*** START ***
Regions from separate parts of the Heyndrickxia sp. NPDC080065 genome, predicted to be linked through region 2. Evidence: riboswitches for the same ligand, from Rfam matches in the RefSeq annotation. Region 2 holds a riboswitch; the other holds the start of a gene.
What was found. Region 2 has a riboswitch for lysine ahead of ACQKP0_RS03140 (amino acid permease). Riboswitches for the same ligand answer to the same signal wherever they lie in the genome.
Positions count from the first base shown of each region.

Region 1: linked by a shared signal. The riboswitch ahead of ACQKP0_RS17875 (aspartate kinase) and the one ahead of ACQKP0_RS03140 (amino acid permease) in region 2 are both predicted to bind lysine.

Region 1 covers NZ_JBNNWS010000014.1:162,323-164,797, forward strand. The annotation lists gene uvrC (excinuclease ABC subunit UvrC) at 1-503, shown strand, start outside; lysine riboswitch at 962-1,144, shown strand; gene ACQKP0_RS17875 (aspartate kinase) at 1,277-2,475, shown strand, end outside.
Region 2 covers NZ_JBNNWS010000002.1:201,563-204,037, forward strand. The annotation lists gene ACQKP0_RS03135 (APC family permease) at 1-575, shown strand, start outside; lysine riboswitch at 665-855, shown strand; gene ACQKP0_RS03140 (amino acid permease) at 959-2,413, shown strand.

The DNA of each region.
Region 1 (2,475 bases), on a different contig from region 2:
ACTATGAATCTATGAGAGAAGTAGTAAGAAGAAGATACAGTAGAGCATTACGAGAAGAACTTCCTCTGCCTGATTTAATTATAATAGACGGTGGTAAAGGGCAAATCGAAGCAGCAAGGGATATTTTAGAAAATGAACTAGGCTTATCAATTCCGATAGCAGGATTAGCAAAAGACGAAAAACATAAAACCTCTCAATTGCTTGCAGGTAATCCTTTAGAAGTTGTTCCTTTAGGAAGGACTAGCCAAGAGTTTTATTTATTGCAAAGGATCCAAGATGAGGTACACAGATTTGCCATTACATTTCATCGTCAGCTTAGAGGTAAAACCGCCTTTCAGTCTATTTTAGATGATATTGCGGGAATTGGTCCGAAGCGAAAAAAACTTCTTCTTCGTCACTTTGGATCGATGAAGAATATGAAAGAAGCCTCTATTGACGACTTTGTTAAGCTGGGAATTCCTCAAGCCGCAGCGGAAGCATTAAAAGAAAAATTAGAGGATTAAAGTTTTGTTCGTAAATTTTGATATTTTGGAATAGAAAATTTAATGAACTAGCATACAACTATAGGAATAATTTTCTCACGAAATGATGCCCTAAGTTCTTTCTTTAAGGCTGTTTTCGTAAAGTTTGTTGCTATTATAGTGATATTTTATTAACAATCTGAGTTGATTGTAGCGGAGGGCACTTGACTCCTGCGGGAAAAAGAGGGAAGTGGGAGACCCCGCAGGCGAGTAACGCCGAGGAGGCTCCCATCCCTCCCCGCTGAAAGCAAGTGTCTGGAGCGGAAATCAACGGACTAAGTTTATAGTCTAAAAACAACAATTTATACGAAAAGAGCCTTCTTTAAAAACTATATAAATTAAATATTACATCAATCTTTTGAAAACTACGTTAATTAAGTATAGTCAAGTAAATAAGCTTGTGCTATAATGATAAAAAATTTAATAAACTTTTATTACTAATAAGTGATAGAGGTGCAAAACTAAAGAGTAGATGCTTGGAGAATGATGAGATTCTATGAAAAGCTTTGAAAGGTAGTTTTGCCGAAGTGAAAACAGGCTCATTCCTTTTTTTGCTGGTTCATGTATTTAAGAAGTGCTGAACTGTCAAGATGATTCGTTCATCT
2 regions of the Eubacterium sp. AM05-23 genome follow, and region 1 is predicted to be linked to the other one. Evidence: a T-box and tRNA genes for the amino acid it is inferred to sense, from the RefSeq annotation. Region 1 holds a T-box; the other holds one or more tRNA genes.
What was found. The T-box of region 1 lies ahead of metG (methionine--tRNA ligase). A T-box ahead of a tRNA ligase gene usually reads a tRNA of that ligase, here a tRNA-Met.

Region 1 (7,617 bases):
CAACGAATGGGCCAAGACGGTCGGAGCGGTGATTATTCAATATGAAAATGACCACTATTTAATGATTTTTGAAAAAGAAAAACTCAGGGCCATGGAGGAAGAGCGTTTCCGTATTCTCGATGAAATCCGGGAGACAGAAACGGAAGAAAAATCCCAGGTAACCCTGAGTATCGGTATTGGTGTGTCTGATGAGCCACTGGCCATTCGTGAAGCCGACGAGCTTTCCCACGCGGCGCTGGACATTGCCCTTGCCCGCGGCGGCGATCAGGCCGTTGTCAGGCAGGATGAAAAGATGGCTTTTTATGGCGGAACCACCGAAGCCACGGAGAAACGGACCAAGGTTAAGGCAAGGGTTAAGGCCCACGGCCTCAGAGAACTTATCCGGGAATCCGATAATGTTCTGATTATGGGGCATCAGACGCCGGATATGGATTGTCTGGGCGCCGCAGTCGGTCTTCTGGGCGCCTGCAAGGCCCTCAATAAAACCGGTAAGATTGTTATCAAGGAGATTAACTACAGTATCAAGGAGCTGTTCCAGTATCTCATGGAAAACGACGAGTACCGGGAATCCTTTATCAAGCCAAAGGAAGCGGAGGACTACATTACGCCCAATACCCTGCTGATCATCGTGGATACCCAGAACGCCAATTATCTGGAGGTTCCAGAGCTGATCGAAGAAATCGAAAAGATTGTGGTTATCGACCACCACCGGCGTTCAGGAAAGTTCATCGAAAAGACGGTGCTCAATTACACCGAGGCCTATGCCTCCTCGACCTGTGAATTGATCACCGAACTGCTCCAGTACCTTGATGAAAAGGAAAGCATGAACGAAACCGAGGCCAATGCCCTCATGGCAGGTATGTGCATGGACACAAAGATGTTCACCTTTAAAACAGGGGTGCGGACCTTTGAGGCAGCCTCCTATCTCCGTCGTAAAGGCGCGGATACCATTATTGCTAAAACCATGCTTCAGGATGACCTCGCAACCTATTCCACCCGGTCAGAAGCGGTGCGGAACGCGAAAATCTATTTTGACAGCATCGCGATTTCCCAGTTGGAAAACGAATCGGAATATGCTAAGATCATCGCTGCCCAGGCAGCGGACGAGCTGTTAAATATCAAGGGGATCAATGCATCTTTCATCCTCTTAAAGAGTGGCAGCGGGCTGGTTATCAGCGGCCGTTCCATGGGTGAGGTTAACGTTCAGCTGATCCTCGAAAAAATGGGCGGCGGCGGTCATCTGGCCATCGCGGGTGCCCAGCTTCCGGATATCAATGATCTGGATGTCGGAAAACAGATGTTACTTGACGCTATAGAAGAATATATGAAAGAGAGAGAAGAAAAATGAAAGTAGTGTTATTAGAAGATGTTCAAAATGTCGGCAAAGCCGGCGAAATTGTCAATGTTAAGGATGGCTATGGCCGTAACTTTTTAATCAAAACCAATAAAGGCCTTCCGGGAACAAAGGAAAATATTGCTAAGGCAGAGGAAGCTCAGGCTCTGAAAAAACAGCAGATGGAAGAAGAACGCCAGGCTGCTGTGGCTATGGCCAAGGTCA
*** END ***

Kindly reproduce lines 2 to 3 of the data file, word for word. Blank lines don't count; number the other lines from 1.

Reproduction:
What was found. Region 2 has a riboswitch for lysine ahead of ACQKP0_RS03140 (amino acid permease). Riboswitches for the same ligand answer to the same signal wherever they lie in the genome.
Positions count from the first base shown of each region.